Its enough to make anyone feel bitter and cynical about our media.

  • by mjr167 (2477430) on Friday December 16, 2011 @03:01PM (#38401350)
    They did the same thing when Katrina hit New Orleans. They knew the sea walls and levees couldn't take that kind of hurricane before Katrina. What did they do after Katrina? Rebuilt to the pre-Katrina standards. There were also people on TV yelling about why was it taking so long to get back into the city, as if 30 feet of water was something you clean up with a wet-dry vac. You will also notice that no one ever talks about what went right. The fact that there is a nuclear power plant in New Orleans that rode out the storm just fine is not news. The other nuclear power plants in Japan that did not fail are not news. And sadly, OMG RADIATION makes a better headline than "small town no longer exists because of tsunami." Fear, destruction, and conspiracy sell.
  • by im_thatoneguy (819432) on Friday December 16, 2011 @04:17PM (#38402466)

    How about the fact that rather than address radiation making its way into food and water, they merely raised the allowable amount of radiation in food and water?

    This might blow your mind... but often policy makers have to juggle multiple and conflicting priorities at the same time.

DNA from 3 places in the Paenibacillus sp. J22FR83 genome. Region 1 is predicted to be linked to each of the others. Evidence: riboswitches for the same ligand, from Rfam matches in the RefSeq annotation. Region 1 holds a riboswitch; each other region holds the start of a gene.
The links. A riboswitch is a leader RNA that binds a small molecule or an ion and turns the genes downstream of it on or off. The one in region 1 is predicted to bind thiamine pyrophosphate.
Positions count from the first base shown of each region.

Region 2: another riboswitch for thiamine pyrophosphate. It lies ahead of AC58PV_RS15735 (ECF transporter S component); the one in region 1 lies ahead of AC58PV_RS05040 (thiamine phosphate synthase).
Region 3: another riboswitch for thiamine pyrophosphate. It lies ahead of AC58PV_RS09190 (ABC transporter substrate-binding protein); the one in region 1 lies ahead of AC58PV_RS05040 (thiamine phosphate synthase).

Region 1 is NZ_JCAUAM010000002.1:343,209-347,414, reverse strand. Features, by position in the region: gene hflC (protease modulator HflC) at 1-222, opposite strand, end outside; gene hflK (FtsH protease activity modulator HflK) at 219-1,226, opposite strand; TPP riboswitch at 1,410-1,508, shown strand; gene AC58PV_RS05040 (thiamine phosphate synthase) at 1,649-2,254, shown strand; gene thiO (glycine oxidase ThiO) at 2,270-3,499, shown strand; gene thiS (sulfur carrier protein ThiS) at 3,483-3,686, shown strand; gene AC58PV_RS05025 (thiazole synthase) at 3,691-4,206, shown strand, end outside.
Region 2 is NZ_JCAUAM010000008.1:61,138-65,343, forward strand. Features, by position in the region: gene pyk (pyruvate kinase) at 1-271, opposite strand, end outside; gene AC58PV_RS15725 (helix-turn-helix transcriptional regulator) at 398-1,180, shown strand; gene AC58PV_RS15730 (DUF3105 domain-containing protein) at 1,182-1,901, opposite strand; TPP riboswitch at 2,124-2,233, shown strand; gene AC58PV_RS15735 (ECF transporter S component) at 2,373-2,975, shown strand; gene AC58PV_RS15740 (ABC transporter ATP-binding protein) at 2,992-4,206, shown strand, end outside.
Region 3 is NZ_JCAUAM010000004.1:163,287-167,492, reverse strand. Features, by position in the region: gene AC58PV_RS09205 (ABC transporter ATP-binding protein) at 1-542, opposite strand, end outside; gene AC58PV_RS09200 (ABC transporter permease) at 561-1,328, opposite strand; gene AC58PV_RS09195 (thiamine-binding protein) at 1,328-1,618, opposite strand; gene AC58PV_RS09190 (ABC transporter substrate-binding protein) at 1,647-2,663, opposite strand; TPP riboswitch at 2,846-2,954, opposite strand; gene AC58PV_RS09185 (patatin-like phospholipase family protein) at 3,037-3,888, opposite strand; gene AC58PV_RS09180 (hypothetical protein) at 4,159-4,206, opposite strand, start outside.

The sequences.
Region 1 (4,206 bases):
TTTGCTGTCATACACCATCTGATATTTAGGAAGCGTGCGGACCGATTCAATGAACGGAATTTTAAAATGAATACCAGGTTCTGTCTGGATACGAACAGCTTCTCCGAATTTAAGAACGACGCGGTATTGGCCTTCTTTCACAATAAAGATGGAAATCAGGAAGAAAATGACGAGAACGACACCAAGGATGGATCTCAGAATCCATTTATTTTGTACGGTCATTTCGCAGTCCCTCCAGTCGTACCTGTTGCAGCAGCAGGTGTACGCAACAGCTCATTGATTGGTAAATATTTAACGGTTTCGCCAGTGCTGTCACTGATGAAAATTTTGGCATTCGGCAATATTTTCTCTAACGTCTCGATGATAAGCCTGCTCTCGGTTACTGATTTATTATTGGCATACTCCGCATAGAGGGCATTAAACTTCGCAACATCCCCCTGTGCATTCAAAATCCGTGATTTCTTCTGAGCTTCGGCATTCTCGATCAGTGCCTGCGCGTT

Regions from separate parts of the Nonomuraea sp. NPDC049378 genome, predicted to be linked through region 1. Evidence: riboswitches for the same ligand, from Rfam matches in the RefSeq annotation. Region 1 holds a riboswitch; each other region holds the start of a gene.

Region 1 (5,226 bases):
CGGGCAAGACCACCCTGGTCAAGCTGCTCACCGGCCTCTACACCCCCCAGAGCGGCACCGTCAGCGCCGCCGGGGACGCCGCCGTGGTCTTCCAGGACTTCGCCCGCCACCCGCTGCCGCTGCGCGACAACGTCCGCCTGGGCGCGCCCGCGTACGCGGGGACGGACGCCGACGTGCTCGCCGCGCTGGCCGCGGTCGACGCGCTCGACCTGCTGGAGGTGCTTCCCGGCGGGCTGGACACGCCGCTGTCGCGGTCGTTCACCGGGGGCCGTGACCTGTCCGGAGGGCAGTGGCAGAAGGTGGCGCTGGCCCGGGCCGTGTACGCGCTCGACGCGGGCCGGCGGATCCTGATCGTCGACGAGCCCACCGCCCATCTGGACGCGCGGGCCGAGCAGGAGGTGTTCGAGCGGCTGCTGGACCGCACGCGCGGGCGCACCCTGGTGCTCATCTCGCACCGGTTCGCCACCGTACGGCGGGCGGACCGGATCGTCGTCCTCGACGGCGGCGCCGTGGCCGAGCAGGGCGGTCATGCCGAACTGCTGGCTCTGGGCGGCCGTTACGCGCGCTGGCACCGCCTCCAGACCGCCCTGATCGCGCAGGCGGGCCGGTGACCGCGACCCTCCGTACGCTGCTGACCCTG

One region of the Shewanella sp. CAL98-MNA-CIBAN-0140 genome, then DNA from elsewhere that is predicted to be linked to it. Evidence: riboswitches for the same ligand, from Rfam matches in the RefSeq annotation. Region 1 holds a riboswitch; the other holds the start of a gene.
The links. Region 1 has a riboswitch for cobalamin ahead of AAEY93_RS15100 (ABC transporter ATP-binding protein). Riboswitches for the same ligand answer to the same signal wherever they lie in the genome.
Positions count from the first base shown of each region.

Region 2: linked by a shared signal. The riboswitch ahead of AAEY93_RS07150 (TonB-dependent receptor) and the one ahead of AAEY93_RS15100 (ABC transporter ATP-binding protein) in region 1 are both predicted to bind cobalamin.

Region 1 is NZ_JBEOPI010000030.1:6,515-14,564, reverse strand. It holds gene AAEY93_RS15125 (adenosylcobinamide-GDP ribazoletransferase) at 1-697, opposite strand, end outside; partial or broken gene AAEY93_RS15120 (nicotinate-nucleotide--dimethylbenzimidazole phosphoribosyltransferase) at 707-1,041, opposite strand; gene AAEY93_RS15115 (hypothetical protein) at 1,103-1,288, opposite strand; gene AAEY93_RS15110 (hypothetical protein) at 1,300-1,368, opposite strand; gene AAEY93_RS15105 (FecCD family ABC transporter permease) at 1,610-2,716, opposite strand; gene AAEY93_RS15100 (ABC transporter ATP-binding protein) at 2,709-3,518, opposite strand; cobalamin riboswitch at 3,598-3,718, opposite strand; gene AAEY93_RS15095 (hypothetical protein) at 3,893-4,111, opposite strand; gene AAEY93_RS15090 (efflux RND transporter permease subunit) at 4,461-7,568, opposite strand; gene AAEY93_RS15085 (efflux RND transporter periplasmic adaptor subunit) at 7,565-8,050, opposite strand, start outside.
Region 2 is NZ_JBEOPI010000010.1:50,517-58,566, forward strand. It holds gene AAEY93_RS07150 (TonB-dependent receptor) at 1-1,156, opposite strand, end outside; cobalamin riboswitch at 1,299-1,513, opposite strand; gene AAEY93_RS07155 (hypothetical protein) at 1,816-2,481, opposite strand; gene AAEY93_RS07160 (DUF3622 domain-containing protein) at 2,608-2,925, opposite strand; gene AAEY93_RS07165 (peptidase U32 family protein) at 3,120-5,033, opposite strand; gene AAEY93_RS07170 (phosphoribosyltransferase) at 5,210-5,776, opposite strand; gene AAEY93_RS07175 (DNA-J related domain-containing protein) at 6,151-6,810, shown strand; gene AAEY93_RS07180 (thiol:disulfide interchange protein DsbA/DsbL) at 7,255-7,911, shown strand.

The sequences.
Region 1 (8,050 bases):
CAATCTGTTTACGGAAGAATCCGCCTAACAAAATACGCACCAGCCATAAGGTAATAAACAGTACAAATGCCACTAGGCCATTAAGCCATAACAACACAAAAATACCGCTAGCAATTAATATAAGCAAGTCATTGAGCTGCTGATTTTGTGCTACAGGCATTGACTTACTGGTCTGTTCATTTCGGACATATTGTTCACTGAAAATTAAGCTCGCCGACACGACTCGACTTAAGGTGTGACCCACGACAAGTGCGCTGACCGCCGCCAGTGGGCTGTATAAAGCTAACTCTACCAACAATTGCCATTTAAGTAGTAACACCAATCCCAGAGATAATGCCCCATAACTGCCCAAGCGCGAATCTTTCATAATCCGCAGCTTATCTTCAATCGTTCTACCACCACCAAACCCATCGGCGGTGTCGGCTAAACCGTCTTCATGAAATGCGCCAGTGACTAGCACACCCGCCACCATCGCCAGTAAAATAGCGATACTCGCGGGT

In the case of the Japanese Crisis you had a country devastated by an enormous disaster with people freezing in makeshift shelters with inadequate food and water.

    Now you could say "sorry everyone you don't get to eat today." Or you can say "Here is some food that's irradiated above what in a normal situation we would expect but over a short period of time is a better alternative than hunger and malnutrition."

  • by DragonHawk (21256) on Friday December 16, 2011 @06:33PM (#38404334) Homepage Journal

    BMOC: Containment has almost nothing to do with cold shutdown.

    According to TEPCO, it does:

    TEPCO: Definition of "Cold Shutdown Condition": ... Release of radioactive materials from PCV is under control and public radiation exposure by additional release is being significantly held down.

    (Roadmap towards Restoration from the Accident at Fukushima Daiichi Nuclear Power Station [tepco.co.jp], 17 Nov 2011, Nuclear Emergency Response Headquarters, Government-TEPCO Integrated Response Office)

    TEPCO *is* changing the standard definition of "cold shutdown" somewhat. Now, they have *added* a containment requirement, so they're not really loosening any standards. Of course, normally "cold shutdown" doesn't include a containment requirement because normally the reactor vessel isn't breached.

    zeigerpuppy has a point in that "cold shutdown" normally implies a state of normal control. Cold shutdown typically means the reactor is stopped, doesn't need active cooling, and can be safely opened for maintenance. Fuku is still an active disaster site.

    I'm not advocating panic (what's the sense in that?), but fair criticism of TEPCO is, I think, well-deserved.

What ever you want is going to cost a little more than it is worth. -- The Second Law Of Thermodynamics